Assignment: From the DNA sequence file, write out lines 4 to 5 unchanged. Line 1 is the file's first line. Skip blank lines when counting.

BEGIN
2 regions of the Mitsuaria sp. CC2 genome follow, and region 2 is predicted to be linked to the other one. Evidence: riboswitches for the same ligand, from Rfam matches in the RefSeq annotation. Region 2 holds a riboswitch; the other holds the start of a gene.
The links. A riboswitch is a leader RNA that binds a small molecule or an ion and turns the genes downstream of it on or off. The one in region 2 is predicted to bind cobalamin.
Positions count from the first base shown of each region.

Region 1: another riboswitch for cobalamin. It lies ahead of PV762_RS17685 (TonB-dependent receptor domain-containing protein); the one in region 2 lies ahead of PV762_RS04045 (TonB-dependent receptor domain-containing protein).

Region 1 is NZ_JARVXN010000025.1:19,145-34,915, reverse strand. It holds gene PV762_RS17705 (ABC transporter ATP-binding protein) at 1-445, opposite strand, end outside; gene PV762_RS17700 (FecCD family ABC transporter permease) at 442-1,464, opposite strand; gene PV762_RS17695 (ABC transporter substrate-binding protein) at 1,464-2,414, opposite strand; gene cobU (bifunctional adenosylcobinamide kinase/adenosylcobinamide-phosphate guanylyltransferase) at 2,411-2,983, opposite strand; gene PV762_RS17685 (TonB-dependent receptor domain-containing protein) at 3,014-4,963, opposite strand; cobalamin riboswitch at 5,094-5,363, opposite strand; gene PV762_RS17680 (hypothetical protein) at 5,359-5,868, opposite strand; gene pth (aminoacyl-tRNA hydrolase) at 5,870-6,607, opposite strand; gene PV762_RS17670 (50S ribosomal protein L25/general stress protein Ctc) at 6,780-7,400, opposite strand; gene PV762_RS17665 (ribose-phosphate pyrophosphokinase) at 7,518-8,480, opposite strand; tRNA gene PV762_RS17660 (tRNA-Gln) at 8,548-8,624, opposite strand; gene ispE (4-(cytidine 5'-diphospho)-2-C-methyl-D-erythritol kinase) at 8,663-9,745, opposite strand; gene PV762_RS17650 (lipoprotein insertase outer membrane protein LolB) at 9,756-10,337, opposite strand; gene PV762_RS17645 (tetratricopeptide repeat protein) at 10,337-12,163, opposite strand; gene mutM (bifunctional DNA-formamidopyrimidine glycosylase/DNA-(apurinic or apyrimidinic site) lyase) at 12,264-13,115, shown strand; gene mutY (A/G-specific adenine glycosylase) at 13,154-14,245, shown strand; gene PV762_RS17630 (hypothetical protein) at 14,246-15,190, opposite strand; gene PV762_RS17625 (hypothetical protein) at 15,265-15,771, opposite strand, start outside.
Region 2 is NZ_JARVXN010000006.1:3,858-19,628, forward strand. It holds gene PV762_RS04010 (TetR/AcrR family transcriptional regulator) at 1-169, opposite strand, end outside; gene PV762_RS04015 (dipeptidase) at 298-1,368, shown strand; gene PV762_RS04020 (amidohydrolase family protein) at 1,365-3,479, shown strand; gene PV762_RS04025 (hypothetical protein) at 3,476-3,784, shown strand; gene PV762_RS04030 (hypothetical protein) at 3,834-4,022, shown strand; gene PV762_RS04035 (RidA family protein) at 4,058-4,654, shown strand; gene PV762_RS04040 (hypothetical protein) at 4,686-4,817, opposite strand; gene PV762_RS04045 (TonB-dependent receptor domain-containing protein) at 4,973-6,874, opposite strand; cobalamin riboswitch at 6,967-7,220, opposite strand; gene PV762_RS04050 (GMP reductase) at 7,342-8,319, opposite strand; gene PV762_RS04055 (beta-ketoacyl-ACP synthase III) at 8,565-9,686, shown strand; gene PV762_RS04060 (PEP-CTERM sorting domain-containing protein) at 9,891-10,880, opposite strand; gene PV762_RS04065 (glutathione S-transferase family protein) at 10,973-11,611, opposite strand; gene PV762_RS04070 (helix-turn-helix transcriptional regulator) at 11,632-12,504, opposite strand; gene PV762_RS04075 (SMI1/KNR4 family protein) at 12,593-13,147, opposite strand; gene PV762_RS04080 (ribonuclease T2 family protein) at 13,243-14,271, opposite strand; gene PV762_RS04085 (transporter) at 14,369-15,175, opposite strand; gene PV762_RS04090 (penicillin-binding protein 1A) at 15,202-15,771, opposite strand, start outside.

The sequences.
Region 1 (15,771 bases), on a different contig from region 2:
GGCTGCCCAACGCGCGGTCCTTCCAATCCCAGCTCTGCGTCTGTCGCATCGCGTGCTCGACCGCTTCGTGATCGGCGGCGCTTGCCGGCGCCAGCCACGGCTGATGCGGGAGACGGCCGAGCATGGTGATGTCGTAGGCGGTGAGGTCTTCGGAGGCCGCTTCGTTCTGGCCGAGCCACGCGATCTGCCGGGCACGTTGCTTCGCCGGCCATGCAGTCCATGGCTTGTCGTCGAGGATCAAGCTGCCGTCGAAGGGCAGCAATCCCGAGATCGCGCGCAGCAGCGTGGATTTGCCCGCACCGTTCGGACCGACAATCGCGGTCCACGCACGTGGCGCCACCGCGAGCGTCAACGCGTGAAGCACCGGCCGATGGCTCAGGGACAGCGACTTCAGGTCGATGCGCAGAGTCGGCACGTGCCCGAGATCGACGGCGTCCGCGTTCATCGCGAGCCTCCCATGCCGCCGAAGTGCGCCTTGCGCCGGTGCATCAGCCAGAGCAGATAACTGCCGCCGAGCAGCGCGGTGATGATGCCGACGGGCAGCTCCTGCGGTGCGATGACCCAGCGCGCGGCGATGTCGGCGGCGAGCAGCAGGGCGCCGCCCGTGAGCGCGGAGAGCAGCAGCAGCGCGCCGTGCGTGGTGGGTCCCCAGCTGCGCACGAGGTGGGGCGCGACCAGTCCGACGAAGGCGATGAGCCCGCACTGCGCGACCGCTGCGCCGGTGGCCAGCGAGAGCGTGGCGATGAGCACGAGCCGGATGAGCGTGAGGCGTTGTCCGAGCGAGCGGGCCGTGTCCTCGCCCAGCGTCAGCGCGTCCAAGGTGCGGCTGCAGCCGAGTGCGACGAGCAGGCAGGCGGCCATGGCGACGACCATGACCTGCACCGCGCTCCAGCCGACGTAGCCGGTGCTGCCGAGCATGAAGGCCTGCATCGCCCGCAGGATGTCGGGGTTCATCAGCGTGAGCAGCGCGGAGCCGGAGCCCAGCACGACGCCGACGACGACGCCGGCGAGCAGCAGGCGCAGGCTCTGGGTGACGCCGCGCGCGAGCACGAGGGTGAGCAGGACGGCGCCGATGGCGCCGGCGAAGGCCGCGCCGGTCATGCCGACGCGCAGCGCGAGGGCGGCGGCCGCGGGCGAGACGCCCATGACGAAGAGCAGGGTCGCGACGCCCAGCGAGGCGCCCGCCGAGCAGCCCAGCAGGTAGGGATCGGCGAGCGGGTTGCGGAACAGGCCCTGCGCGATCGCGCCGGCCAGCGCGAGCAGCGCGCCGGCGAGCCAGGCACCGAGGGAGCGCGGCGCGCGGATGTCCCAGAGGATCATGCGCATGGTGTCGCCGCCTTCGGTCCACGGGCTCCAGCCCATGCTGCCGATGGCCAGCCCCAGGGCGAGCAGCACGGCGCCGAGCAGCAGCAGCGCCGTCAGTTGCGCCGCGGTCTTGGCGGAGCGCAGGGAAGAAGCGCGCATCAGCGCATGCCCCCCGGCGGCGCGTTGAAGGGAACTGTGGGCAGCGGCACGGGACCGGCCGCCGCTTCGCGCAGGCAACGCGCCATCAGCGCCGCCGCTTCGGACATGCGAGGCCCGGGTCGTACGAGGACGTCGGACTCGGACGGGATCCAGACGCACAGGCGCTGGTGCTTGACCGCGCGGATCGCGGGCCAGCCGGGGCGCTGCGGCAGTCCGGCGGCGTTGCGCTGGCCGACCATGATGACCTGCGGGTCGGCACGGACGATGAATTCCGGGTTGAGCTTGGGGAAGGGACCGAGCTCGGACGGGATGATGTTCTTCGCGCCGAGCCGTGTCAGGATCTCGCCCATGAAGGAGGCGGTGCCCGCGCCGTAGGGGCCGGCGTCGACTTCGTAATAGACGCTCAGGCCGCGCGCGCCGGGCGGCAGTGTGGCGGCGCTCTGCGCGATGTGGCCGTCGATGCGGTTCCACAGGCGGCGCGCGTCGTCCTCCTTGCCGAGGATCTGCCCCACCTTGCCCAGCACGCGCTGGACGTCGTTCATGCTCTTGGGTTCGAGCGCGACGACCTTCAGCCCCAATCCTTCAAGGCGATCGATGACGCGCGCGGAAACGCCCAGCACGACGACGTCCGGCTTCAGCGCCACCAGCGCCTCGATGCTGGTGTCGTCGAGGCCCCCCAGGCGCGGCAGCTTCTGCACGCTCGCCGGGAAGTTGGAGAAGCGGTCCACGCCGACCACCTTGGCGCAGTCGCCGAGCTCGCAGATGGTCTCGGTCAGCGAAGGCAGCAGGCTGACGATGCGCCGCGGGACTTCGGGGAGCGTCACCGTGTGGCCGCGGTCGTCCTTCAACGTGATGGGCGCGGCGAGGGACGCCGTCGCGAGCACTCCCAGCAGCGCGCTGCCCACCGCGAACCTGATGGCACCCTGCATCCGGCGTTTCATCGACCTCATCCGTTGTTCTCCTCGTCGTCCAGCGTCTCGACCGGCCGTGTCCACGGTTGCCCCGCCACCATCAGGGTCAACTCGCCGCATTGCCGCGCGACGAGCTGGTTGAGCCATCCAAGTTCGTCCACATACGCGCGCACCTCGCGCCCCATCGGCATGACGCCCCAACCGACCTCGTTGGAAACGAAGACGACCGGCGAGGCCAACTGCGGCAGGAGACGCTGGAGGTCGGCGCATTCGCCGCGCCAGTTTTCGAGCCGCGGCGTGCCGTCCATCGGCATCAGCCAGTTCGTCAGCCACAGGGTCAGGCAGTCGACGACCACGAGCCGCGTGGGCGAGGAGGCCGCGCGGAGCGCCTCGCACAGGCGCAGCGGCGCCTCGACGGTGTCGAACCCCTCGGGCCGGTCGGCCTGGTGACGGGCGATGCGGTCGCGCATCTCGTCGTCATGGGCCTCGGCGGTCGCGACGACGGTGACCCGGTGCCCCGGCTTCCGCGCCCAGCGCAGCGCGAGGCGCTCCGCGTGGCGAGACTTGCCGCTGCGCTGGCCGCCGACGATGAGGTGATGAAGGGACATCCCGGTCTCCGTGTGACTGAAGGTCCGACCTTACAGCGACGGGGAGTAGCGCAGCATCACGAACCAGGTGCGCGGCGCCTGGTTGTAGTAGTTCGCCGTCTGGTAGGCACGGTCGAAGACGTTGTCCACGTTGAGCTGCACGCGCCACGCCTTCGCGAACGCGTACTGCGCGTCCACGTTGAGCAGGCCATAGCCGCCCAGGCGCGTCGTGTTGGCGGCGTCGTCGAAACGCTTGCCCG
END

Region 1: another riboswitch for cobalamin. It lies ahead of PV762_RS17685 (TonB-dependent receptor domain-containing protein); the one in region 2 lies ahead of PV762_RS04045 (TonB-dependent receptor domain-containing protein).

Region 1 is NZ_JARVXN010000025.1:19,145-34,915, reverse strand. It holds gene PV762_RS17705 (ABC transporter ATP-binding protein) at 1-445, opposite strand, end outside; gene PV762_RS17700 (FecCD family ABC transporter permease) at 442-1,464, opposite strand; gene PV762_RS17695 (ABC transporter substrate-binding protein) at 1,464-2,414, opposite strand; gene cobU (bifunctional adenosylcobinamide kinase/adenosylcobinamide-phosphate guanylyltransferase) at 2,411-2,983, opposite strand; gene PV762_RS17685 (TonB-dependent receptor domain-containing protein) at 3,014-4,963, opposite strand; cobalamin riboswitch at 5,094-5,363, opposite strand; gene PV762_RS17680 (hypothetical protein) at 5,359-5,868, opposite strand; gene pth (aminoacyl-tRNA hydrolase) at 5,870-6,607, opposite strand; gene PV762_RS17670 (50S ribosomal protein L25/general stress protein Ctc) at 6,780-7,400, opposite strand; gene PV762_RS17665 (ribose-phosphate pyrophosphokinase) at 7,518-8,480, opposite strand; tRNA gene PV762_RS17660 (tRNA-Gln) at 8,548-8,624, opposite strand; gene ispE (4-(cytidine 5'-diphospho)-2-C-methyl-D-erythritol kinase) at 8,663-9,745, opposite strand; gene PV762_RS17650 (lipoprotein insertase outer membrane protein LolB) at 9,756-10,337, opposite strand; gene PV762_RS17645 (tetratricopeptide repeat protein) at 10,337-12,163, opposite strand; gene mutM (bifunctional DNA-formamidopyrimidine glycosylase/DNA-(apurinic or apyrimidinic site) lyase) at 12,264-13,115, shown strand; gene mutY (A/G-specific adenine glycosylase) at 13,154-14,245, shown strand; gene PV762_RS17630 (hypothetical protein) at 14,246-15,190, opposite strand; gene PV762_RS17625 (hypothetical protein) at 15,265-15,771, opposite strand, start outside.